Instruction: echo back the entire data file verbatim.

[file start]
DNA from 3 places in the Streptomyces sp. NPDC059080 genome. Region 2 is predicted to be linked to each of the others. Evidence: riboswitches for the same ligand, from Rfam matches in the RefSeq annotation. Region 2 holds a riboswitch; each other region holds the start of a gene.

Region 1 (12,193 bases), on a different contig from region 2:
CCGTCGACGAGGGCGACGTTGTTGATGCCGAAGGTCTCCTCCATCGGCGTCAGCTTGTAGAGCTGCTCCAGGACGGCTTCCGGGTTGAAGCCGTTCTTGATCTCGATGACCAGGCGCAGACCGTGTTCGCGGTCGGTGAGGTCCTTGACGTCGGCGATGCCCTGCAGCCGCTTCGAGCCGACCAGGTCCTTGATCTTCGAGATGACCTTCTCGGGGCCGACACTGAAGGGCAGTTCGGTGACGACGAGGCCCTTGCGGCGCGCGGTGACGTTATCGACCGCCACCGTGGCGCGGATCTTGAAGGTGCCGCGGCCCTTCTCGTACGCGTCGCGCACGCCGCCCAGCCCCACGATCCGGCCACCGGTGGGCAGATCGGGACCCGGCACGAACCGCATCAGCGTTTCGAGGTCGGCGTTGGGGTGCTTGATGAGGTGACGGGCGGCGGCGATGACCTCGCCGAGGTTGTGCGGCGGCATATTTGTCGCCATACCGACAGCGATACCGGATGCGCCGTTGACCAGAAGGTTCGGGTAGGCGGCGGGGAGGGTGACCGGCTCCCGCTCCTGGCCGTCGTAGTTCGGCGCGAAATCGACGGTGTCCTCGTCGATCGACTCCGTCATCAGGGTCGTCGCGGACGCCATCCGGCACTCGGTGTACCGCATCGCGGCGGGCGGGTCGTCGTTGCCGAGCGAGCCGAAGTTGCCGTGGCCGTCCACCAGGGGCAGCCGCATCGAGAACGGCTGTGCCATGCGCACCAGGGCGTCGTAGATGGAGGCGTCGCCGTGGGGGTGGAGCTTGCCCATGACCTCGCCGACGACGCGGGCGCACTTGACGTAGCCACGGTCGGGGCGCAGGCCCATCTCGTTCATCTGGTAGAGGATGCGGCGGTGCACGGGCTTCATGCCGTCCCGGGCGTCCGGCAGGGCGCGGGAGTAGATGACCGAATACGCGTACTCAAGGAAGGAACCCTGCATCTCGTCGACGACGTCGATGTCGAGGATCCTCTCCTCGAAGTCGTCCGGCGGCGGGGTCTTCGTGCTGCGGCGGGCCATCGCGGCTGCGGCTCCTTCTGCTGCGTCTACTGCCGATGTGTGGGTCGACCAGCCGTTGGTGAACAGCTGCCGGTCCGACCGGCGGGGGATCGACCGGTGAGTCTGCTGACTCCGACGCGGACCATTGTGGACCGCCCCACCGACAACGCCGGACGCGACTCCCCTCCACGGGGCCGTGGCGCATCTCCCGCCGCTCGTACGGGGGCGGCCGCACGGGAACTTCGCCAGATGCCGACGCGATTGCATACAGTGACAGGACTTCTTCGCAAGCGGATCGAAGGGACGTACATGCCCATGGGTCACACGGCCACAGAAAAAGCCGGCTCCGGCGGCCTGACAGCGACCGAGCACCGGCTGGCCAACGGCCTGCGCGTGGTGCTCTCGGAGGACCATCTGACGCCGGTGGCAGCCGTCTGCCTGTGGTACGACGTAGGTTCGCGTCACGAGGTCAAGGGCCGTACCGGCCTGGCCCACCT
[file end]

DNA from 3 places in the Streptomyces sp. NPDC059080 genome. Region 2 is predicted to be linked to each of the others. Evidence: riboswitches for the same ligand, from Rfam matches in the RefSeq annotation. Region 2 holds a riboswitch; each other region holds the start of a gene.

Region 1 (12,193 bases), on a different contig from region 2:
CCGTCGACGAGGGCGACGTTGTTGATGCCGAAGGTCTCCTCCATCGGCGTCAGCTTGTAGAGCTGCTCCAGGACGGCTTCCGGGTTGAAGCCGTTCTTGATCTCGATGACCAGGCGCAGACCGTGTTCGCGGTCGGTGAGGTCCTTGACGTCGGCGATGCCCTGCAGCCGCTTCGAGCCGACCAGGTCCTTGATCTTCGAGATGACCTTCTCGGGGCCGACACTGAAGGGCAGTTCGGTGACGACGAGGCCCTTGCGGCGCGCGGTGACGTTATCGACCGCCACCGTGGCGCGGATCTTGAAGGTGCCGCGGCCCTTCTCGTACGCGTCGCGCACGCCGCCCAGCCCCACGATCCGGCCACCGGTGGGCAGATCGGGACCCGGCACGAACCGCATCAGCGTTTCGAGGTCGGCGTTGGGGTGCTTGATGAGGTGACGGGCGGCGGCGATGACCTCGCCGAGGTTGTGCGGCGGCATATTTGTCGCCATACCGACAGCGATACCGGATGCGCCGTTGACCAGAAGGTTCGGGTAGGCGGCGGGGAGGGTGACCGGCTCCCGCTCCTGGCCGTCGTAGTTCGGCGCGAAATCGACGGTGTCCTCGTCGATCGACTCCGTCATCAGGGTCGTCGCGGACGCCATCCGGCACTCGGTGTACCGCATCGCGGCGGGCGGGTCGTCGTTGCCGAGCGAGCCGAAGTTGCCGTGGCCGTCCACCAGGGGCAGCCGCATCGAGAACGGCTGTGCCATGCGCACCAGGGCGTCGTAGATGGAGGCGTCGCCGTGGGGGTGGAGCTTGCCCATGACCTCGCCGACGACGCGGGCGCACTTGACGTAGCCACGGTCGGGGCGCAGGCCCATCTCGTTCATCTGGTAGAGGATGCGGCGGTGCACGGGCTTCATGCCGTCCCGGGCGTCCGGCAGGGCGCGGGAGTAGATGACCGAATACGCGTACTCAAGGAAGGAACCCTGCATCTCGTCGACGACGTCGATGTCGAGGATCCTCTCCTCGAAGTCGTCCGGCGGCGGGGTCTTCGTGCTGCGGCGGGCCATCGCGGCTGCGGCTCCTTCTGCTGCGTCTACTGCCGATGTGTGGGTCGACCAGCCGTTGGTGAACAGCTGCCGGTCCGACCGGCGGGGGATCGACCGGTGAGTCTGCTGACTCCGACGCGGACCATTGTGGACCGCCCCACCGACAACGCCGGACGCGACTCCCCTCCACGGGGCCGTGGCGCATCTCCCGCCGCTCGTACGGGGGCGGCCGCACGGGAACTTCGCCAGATGCCGACGCGATTGCATACAGTGACAGGACTTCTTCGCAAGCGGATCGAAGGGACGTACATGCCCATGGGTCACACGGCCACAGAAAAAGCCGGCTCCGGCGGCCTGACAGCGACCGAGCACCGGCTGGCCAACGGCCTGCGCGTGGTGCTCTCGGAGGACCATCTGACGCCGGTGGCAGCCGTCTGCCTGTGGTACGACGTAGGTTCGCGTCACGAGGTCAAGGGCCGTACCGGCCTGGCCCACCT